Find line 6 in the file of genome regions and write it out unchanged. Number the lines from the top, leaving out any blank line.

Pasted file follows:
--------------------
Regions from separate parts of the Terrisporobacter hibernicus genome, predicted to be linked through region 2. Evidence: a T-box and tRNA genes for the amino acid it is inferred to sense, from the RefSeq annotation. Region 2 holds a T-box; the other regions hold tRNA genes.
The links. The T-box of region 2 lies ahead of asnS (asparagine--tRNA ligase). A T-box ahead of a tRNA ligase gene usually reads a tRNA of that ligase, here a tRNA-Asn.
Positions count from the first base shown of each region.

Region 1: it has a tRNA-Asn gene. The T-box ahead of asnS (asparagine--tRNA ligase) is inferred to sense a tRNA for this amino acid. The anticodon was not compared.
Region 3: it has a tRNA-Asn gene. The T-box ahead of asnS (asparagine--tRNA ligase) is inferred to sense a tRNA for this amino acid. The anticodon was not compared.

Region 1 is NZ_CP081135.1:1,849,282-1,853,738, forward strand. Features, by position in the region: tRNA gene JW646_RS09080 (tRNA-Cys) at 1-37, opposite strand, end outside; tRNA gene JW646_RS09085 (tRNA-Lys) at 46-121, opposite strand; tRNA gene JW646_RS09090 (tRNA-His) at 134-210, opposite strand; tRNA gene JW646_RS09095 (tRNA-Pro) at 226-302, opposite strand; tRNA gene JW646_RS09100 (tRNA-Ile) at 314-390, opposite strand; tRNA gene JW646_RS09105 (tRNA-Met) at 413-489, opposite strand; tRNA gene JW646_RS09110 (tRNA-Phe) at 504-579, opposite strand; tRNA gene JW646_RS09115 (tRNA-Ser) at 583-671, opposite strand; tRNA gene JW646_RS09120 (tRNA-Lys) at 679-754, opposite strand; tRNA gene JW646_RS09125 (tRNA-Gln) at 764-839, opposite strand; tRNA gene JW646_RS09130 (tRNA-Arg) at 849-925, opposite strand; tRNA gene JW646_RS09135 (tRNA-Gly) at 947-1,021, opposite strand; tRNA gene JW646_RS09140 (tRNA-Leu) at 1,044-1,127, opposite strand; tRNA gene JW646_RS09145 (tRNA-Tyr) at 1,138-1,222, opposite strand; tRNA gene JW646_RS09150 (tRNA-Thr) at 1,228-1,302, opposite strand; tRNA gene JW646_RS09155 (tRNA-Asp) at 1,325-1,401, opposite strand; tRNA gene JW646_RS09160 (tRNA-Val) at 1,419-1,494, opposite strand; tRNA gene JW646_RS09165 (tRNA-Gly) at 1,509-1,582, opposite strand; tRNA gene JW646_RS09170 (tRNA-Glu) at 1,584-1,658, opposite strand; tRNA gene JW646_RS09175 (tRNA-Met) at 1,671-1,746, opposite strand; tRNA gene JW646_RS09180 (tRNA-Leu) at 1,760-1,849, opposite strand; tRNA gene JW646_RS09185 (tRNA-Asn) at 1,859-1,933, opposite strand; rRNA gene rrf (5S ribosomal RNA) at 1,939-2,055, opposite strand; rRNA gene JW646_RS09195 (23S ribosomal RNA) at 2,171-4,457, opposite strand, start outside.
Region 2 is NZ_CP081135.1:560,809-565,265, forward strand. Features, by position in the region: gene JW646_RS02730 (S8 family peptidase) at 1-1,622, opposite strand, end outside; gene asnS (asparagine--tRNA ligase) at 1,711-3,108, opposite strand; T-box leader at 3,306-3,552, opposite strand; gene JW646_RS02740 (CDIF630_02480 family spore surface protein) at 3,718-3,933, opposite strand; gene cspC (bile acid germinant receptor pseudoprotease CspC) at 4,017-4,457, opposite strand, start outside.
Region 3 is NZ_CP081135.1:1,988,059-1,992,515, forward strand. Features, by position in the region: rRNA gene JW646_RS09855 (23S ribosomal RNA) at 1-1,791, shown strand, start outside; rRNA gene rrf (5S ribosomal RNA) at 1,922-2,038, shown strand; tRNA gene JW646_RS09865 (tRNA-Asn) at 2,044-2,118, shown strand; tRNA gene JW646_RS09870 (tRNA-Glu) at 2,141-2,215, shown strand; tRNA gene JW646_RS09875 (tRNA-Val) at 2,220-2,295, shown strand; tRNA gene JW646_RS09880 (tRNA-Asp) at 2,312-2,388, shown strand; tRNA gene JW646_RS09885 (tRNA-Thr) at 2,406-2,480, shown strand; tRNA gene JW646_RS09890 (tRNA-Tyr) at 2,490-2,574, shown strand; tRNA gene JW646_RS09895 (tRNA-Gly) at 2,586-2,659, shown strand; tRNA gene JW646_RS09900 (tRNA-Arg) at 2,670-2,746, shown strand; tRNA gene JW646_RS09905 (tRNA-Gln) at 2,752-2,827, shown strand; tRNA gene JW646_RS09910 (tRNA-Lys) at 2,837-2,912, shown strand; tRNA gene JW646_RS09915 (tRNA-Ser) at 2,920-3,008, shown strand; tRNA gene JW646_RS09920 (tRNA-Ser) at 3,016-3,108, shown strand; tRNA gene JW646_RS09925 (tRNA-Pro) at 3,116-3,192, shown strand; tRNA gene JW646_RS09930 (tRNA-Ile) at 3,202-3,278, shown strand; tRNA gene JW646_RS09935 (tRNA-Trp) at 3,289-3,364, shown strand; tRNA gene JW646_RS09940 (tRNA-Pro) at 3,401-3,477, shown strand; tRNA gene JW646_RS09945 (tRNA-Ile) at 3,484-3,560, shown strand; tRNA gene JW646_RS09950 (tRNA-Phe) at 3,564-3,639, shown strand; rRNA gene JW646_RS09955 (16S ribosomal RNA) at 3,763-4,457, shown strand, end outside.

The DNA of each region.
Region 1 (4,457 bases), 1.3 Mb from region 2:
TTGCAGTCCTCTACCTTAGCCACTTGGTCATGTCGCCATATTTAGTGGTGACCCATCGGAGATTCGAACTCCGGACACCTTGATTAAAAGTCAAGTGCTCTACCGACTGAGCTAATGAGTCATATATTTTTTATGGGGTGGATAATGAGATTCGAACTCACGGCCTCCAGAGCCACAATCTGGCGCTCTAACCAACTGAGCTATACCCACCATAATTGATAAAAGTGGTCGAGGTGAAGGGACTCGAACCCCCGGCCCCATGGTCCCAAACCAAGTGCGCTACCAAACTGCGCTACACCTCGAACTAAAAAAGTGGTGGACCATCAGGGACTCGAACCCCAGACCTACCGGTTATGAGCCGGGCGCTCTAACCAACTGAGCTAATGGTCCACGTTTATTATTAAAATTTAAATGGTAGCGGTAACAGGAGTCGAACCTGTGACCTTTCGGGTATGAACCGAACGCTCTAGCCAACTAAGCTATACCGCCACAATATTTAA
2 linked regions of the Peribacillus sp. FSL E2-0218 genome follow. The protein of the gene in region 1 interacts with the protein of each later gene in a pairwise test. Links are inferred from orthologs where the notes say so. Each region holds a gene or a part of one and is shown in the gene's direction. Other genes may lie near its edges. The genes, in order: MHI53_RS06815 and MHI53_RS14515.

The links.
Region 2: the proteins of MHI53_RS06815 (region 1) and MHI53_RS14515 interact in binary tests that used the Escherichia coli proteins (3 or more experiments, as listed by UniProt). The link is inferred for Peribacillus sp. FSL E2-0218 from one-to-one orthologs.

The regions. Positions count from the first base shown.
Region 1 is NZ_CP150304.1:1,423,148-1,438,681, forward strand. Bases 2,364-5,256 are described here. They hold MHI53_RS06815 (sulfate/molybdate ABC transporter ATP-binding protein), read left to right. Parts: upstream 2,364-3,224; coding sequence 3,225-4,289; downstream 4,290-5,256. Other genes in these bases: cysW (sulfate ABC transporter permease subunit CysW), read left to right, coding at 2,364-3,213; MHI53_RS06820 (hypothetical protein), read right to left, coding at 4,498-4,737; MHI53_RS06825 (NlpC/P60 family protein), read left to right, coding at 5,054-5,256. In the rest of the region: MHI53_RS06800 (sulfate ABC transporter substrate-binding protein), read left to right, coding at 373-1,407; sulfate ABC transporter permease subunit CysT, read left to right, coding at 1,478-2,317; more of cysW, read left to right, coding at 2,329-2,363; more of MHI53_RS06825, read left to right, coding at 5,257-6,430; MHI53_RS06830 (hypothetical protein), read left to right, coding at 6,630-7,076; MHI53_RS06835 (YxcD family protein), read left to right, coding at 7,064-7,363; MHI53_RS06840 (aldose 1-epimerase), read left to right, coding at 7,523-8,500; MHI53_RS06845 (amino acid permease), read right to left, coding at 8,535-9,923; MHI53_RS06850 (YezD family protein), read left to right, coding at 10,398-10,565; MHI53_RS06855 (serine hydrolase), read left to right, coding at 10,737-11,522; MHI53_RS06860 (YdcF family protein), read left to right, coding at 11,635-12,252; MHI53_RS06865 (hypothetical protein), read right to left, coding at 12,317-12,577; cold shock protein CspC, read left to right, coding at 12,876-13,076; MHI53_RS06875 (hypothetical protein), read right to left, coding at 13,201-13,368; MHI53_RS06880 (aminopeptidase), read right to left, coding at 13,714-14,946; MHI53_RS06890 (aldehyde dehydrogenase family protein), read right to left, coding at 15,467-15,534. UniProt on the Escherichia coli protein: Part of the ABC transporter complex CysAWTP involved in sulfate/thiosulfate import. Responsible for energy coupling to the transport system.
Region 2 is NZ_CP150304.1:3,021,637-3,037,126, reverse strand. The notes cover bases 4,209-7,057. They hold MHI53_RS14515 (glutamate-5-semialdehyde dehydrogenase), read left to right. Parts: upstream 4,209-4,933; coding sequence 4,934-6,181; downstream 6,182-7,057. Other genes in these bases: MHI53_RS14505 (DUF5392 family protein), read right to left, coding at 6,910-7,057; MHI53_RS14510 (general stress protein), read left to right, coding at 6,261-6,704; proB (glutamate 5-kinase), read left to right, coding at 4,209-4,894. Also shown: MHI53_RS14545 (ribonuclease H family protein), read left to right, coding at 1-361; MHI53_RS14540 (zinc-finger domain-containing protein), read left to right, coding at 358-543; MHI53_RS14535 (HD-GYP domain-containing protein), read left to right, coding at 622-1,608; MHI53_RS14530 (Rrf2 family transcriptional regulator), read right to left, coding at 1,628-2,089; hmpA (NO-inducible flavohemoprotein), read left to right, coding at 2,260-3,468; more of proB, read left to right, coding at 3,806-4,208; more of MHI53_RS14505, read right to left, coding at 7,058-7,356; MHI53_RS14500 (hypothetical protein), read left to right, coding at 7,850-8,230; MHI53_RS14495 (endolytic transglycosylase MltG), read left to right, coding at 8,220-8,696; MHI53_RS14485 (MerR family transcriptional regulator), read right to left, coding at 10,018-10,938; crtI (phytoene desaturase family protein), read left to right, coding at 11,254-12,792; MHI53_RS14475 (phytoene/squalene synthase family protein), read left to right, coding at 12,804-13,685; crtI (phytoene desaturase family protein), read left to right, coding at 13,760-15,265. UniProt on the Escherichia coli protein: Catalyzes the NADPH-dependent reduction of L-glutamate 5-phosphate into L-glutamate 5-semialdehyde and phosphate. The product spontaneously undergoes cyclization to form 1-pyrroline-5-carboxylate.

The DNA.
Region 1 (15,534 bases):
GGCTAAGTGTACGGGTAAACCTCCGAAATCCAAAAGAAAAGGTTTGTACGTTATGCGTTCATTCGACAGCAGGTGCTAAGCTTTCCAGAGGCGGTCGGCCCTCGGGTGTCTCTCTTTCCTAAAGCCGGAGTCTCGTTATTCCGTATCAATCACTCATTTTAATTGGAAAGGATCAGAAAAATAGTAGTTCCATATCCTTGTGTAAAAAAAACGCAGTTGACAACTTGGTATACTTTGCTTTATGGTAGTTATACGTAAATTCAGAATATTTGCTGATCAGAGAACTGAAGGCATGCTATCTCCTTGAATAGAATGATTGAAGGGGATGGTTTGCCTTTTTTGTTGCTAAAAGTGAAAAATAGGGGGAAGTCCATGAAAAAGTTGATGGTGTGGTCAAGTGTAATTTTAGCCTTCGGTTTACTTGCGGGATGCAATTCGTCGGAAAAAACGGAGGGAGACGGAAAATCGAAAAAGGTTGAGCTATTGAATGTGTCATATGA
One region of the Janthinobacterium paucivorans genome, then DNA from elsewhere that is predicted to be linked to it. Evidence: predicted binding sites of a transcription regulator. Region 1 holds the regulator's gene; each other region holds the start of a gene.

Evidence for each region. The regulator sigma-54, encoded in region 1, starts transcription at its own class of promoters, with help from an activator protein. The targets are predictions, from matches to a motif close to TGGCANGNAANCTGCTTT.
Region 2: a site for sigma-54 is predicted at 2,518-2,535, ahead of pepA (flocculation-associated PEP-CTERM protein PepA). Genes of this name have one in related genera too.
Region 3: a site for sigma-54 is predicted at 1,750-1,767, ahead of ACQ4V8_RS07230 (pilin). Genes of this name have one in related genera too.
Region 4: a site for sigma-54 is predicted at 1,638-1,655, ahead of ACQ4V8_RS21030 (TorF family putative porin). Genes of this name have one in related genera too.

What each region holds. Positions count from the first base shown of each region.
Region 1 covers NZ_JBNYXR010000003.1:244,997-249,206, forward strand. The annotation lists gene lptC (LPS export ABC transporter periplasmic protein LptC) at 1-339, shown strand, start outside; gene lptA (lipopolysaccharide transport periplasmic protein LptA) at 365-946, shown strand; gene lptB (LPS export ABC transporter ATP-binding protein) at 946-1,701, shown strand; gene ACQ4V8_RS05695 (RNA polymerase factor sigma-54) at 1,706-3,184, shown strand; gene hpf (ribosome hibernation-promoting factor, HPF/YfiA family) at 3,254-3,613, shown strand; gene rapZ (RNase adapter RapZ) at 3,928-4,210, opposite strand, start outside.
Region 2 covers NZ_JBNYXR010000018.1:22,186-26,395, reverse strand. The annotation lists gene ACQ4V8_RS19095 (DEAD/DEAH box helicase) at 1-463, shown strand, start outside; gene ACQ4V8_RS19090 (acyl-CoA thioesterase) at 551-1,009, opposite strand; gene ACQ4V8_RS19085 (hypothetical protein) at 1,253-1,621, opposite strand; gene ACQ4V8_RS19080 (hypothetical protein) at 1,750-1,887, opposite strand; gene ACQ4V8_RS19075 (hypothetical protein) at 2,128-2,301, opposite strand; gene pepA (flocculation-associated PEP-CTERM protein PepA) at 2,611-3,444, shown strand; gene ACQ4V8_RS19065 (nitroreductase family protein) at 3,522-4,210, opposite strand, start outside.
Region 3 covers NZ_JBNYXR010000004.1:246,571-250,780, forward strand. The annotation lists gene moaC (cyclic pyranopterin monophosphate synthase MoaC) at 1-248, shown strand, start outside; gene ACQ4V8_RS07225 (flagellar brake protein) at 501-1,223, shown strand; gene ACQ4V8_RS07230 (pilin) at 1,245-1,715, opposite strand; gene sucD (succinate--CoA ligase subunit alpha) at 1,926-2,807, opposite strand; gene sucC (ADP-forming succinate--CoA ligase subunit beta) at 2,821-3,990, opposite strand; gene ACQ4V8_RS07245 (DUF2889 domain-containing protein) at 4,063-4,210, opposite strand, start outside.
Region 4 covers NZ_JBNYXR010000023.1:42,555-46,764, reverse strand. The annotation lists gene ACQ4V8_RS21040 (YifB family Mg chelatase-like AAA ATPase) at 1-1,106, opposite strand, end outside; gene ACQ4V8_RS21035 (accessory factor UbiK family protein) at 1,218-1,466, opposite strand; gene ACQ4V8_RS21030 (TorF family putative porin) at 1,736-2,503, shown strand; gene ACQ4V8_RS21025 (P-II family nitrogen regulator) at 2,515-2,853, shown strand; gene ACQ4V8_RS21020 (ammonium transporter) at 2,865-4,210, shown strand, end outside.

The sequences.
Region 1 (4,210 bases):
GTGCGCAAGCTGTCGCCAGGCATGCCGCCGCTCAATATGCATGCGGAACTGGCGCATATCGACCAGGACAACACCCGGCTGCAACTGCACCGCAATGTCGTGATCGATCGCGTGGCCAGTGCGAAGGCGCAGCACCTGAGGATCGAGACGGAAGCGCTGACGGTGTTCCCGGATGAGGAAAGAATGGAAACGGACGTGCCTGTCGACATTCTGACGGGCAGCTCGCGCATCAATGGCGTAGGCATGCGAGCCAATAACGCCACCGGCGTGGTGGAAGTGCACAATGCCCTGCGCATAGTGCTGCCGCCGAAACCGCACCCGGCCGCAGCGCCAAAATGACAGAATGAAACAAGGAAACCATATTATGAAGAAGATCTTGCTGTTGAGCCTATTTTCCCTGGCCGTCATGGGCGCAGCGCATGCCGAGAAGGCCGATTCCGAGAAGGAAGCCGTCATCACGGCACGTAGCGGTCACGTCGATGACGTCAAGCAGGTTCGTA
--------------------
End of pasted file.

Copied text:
Region 1 is NZ_CP081135.1:1,849,282-1,853,738, forward strand. Features, by position in the region: tRNA gene JW646_RS09080 (tRNA-Cys) at 1-37, opposite strand, end outside; tRNA gene JW646_RS09085 (tRNA-Lys) at 46-121, opposite strand; tRNA gene JW646_RS09090 (tRNA-His) at 134-210, opposite strand; tRNA gene JW646_RS09095 (tRNA-Pro) at 226-302, opposite strand; tRNA gene JW646_RS09100 (tRNA-Ile) at 314-390, opposite strand; tRNA gene JW646_RS09105 (tRNA-Met) at 413-489, opposite strand; tRNA gene JW646_RS09110 (tRNA-Phe) at 504-579, opposite strand; tRNA gene JW646_RS09115 (tRNA-Ser) at 583-671, opposite strand; tRNA gene JW646_RS09120 (tRNA-Lys) at 679-754, opposite strand; tRNA gene JW646_RS09125 (tRNA-Gln) at 764-839, opposite strand; tRNA gene JW646_RS09130 (tRNA-Arg) at 849-925, opposite strand; tRNA gene JW646_RS09135 (tRNA-Gly) at 947-1,021, opposite strand; tRNA gene JW646_RS09140 (tRNA-Leu) at 1,044-1,127, opposite strand; tRNA gene JW646_RS09145 (tRNA-Tyr) at 1,138-1,222, opposite strand; tRNA gene JW646_RS09150 (tRNA-Thr) at 1,228-1,302, opposite strand; tRNA gene JW646_RS09155 (tRNA-Asp) at 1,325-1,401, opposite strand; tRNA gene JW646_RS09160 (tRNA-Val) at 1,419-1,494, opposite strand; tRNA gene JW646_RS09165 (tRNA-Gly) at 1,509-1,582, opposite strand; tRNA gene JW646_RS09170 (tRNA-Glu) at 1,584-1,658, opposite strand; tRNA gene JW646_RS09175 (tRNA-Met) at 1,671-1,746, opposite strand; tRNA gene JW646_RS09180 (tRNA-Leu) at 1,760-1,849, opposite strand; tRNA gene JW646_RS09185 (tRNA-Asn) at 1,859-1,933, opposite strand; rRNA gene rrf (5S ribosomal RNA) at 1,939-2,055, opposite strand; rRNA gene JW646_RS09195 (23S ribosomal RNA) at 2,171-4,457, opposite strand, start outside.